Two-Start Pitchers 2017: July 3-9: Ranking The Options & Finding Those Worthy (Newcomb & More)

by Ray Kuhn

As crazy as it may sound we are already half way through the 2017 season. With that being said, this our last week before the All-Star break and there is no time like the present to try and make a move in the standings. Let’s take a look at the pitchers who are taking the mound twice this week and see who may be able to help us do so:

Tier One:

  1. Yu Darvish – Texas Rangers – vs. Boston; vs. Los Angeles Angels
  2. Chris Archer – Tampa Bay Rays – at Chicago Cubs; vs. Boston
  3. Stephen Strasburg – Washington Nationals – vs. New York Mets; vs. Atlanta

Tier Two:

  1. Masahiro Tanaka – New York Yankees – vs. Toronto; vs. Milwaukee
  2. David Price – Boston Red Sox – at Texas; at Tampa Bay
  3. Marcus Stroman – Toronto Blue Jays – at New York Yankees; vs. Houston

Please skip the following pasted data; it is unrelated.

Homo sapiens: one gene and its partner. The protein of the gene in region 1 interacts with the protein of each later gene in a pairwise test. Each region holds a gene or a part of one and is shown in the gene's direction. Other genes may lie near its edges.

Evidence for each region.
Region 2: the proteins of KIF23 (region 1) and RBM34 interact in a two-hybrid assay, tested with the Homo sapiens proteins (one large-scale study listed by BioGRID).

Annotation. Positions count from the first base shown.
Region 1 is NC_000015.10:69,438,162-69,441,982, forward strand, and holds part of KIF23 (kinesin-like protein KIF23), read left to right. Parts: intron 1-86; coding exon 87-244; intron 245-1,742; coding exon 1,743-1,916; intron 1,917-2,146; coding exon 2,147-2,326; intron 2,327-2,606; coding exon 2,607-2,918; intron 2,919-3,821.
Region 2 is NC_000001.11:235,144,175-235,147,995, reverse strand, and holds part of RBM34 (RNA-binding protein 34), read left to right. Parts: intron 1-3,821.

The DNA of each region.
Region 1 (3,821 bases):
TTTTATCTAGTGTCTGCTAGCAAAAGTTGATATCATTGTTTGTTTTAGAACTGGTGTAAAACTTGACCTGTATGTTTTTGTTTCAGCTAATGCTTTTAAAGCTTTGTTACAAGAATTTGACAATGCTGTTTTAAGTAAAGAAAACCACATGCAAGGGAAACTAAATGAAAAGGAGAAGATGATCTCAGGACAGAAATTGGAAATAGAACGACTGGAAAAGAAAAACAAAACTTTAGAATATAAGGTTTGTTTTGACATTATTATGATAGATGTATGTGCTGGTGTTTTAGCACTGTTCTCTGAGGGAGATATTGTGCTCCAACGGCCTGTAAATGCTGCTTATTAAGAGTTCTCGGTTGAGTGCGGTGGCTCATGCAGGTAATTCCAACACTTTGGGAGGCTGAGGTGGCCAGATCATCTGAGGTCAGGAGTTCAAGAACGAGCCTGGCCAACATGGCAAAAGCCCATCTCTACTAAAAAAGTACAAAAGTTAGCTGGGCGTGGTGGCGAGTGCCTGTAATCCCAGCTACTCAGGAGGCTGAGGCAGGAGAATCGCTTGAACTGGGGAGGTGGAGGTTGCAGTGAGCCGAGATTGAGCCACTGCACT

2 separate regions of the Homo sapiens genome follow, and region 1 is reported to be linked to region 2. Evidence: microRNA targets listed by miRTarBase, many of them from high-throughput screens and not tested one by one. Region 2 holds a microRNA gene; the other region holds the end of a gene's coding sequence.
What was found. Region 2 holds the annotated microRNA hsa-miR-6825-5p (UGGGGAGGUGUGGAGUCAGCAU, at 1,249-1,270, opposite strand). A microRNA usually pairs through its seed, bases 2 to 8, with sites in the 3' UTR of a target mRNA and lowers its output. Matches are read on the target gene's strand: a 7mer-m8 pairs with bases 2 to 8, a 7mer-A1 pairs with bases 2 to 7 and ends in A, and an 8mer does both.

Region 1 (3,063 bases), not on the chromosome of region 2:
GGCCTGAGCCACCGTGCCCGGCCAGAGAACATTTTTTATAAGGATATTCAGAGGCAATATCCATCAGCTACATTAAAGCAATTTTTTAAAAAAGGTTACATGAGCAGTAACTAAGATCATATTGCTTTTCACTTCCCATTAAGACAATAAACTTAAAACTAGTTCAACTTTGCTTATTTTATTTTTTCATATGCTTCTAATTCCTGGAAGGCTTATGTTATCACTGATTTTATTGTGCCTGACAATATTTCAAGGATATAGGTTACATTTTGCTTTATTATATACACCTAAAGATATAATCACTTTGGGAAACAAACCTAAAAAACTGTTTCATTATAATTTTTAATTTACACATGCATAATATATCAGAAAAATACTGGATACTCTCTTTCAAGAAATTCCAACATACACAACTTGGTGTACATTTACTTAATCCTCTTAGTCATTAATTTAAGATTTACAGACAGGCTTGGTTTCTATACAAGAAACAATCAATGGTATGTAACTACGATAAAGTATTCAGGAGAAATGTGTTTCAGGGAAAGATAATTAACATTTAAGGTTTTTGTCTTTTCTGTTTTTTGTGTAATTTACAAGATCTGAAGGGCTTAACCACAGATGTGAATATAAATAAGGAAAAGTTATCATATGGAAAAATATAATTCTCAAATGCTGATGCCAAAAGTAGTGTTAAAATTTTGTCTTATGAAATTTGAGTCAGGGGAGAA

4. Steven Matz – New York Mets – at Washington; at St. Louis

Tier Three:

  1. Jimmy Nelson – Milwaukee Brewers – vs. Baltimore; at New York Yankees
  2. Jameson Taillon – Pittsburgh Pirates – at Philadelphia; at Chicago Cubs
  3. J.A. Happ – Toronto Blue Jays – at New York Yankees; vs. Houston
  4. Ivan Nova – Pittsburgh Pirates – at Philadelphia; at Chicago Cubs
  5. Felix Hernandez – Seattle Mariners – vs. Kansas City; vs. Oakland

Tier Four:

  1. Aaron Nola – Philadelphia Phillies – vs. Pittsburgh; vs. San Diego
  2. Trevor Bauer – Cleveland Indians – vs. San Diego; vs. Detroit
  3. Joe Ross – Washington Nationals – vs. New York Mets; vs. Atlanta
  4. Sean Newcomb – Atlanta Braves – vs. Houston; at Washington
  5. Ian Kennedy – Kansas City Royals – at Seattle; at Los Angeles Dodgers
  6. Rick Porcello – Boston Red Sox – at Texas; at Tampa Bay

Tier Five:

  1. Hyun-Jin Ryu – Los Angeles Dodgers – vs. Arizona; vs. Kansas City
  2. Patrick Corbin – Arizona Diamondbacks – at Los Angeles Dodgers; vs. Cincinnati